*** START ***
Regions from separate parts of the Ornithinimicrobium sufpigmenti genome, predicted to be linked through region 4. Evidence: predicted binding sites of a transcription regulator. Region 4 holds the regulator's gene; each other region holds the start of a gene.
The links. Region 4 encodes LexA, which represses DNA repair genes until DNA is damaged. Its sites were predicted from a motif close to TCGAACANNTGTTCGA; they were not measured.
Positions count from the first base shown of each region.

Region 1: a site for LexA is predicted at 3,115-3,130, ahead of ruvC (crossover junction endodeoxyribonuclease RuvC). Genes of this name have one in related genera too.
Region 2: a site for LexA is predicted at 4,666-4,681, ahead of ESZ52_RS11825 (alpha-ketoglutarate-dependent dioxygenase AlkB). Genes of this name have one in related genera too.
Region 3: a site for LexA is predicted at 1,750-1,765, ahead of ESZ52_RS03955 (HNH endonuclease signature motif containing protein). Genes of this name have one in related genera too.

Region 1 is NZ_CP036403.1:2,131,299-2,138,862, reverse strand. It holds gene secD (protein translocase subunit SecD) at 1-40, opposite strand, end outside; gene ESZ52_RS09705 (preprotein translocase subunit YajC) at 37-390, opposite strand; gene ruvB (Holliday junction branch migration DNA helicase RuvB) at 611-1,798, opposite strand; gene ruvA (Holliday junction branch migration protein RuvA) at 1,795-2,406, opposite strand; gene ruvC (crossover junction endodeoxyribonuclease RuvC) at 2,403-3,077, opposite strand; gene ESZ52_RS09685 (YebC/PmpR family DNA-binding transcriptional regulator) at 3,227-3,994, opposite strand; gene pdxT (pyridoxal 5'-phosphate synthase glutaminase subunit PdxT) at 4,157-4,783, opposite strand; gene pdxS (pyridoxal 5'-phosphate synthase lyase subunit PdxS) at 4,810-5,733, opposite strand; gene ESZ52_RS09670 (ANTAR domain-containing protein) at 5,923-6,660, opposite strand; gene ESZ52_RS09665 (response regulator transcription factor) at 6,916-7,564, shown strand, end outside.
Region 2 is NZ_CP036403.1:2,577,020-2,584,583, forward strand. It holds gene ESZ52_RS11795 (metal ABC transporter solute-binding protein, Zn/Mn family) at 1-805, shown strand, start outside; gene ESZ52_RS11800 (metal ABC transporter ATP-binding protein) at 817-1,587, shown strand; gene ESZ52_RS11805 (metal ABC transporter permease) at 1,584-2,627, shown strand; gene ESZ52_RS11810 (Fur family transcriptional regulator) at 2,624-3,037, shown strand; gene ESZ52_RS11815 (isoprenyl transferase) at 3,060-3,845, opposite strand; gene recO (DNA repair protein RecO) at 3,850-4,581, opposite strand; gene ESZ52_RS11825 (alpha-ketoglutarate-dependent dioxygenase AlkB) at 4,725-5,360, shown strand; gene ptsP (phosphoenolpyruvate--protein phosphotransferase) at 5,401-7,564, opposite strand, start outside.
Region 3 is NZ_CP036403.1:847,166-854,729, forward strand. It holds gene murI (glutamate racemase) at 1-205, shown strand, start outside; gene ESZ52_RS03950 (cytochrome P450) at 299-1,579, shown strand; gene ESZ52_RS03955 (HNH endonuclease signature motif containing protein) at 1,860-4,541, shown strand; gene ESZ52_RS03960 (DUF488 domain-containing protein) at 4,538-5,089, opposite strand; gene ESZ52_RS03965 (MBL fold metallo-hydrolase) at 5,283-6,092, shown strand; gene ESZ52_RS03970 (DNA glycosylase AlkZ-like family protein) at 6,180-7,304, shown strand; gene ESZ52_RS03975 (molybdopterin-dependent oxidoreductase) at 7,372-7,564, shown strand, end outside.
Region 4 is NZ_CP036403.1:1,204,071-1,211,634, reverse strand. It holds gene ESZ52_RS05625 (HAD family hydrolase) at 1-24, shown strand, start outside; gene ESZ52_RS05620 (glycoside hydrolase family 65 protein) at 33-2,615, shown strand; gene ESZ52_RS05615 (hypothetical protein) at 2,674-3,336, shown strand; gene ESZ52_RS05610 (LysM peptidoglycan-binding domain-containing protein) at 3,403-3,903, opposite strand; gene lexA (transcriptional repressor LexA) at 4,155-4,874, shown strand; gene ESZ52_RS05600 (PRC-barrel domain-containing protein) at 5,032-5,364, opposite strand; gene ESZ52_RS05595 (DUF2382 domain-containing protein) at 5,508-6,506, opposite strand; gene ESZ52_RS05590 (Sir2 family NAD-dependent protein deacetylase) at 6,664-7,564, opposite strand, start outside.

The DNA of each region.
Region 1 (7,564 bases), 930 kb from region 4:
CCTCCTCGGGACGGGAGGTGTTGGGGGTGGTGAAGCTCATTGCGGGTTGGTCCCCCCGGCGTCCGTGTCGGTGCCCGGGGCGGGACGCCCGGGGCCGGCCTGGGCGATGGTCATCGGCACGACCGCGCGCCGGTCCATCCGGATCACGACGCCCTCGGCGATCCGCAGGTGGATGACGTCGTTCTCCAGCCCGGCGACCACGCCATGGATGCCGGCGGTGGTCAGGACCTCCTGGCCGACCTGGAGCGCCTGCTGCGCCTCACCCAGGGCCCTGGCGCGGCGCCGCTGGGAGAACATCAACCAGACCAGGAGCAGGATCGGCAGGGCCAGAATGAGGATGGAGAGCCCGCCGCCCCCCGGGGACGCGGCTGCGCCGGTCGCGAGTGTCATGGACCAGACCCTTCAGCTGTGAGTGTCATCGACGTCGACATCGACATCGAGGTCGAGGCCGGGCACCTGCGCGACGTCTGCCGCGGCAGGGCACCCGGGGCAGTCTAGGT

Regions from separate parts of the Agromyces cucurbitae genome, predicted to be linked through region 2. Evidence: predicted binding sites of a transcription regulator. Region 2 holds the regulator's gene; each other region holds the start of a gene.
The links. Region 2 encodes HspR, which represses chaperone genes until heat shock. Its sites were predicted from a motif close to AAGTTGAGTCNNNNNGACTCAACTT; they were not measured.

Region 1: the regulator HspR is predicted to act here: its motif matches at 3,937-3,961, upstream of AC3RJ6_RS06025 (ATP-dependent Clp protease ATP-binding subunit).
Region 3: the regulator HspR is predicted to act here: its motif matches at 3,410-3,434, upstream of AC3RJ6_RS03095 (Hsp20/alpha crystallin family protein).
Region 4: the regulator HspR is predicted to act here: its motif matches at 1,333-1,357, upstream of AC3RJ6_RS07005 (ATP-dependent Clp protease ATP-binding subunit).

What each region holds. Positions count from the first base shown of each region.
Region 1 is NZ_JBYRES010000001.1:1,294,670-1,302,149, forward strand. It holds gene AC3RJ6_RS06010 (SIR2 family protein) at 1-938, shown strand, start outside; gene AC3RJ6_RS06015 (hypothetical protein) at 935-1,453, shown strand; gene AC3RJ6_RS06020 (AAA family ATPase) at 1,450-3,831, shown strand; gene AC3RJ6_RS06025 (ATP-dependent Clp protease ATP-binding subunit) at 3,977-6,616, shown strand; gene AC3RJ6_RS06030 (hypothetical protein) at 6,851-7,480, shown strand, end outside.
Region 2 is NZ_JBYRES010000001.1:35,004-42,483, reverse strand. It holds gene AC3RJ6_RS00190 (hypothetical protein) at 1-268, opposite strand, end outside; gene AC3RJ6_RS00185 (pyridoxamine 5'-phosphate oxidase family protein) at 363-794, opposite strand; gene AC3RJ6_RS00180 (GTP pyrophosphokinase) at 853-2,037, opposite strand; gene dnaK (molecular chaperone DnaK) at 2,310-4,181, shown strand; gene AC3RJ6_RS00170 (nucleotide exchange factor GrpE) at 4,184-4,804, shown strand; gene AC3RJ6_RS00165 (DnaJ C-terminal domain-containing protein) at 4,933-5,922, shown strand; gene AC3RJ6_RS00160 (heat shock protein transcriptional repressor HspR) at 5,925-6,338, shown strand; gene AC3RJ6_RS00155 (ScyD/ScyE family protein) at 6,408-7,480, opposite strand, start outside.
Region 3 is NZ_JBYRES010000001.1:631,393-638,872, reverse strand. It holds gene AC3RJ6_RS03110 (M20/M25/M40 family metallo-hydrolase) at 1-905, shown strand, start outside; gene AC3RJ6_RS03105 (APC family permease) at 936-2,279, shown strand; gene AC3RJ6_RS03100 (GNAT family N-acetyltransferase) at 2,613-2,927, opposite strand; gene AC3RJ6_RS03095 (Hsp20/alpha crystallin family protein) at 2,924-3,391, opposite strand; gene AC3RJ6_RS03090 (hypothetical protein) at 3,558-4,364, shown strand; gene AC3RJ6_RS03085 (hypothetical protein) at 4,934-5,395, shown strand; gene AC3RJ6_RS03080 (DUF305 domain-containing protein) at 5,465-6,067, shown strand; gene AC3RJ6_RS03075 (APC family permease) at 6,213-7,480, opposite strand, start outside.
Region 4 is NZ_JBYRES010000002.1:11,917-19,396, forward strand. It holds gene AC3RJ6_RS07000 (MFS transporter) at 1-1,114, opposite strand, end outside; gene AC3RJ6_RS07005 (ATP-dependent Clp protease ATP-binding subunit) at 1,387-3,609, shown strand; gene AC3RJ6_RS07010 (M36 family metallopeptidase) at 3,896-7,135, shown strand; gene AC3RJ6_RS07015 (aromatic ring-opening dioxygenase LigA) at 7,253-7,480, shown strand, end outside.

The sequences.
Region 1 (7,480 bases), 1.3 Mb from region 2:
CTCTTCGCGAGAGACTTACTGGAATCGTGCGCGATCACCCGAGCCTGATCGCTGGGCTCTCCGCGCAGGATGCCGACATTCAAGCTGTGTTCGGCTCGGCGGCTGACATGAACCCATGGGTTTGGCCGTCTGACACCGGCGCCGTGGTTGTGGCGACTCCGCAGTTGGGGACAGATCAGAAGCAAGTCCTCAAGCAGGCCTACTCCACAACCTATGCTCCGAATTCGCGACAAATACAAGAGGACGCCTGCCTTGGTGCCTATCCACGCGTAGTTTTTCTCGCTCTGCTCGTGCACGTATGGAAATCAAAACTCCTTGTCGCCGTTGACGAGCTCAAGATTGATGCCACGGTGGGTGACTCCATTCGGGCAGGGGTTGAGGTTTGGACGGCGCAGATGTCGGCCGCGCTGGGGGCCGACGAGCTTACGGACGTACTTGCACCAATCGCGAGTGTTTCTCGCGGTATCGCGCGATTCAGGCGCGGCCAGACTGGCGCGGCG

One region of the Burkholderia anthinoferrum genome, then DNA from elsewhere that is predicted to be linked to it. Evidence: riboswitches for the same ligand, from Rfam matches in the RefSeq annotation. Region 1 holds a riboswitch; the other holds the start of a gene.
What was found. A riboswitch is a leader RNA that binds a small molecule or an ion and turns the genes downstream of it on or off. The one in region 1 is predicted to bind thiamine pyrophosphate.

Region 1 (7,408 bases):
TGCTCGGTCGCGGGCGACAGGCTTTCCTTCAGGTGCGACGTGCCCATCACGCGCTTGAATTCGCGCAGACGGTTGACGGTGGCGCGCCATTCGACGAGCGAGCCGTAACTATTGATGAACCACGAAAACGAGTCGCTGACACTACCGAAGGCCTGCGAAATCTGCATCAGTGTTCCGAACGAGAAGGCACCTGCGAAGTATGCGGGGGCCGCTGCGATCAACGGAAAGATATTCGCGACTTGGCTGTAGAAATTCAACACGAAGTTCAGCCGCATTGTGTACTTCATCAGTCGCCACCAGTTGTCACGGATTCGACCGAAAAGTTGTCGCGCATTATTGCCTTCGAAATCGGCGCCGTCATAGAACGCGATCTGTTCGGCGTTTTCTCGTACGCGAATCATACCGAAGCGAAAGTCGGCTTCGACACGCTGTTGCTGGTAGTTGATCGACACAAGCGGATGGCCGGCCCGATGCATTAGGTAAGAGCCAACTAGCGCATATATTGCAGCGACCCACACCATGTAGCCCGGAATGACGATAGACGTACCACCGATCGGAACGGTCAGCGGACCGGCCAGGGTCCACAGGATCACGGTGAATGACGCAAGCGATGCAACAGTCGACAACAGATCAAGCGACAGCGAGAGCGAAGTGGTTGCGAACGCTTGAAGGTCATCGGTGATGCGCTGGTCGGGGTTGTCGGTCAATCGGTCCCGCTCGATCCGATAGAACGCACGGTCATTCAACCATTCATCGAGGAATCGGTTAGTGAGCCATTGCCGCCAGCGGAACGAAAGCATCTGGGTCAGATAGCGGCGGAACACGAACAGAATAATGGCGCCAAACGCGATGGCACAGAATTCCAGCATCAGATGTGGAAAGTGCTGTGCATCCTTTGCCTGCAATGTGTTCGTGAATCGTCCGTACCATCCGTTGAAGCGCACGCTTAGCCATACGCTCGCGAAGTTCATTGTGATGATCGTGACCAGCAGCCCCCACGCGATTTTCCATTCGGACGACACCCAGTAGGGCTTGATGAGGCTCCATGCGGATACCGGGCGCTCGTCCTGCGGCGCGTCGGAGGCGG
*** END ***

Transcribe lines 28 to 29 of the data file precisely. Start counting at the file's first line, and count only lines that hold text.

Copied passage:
What was found. A riboswitch is a leader RNA that binds a small molecule or an ion and turns the genes downstream of it on or off. The one in region 1 is predicted to bind thiamine pyrophosphate.

Region 1 (7,408 bases):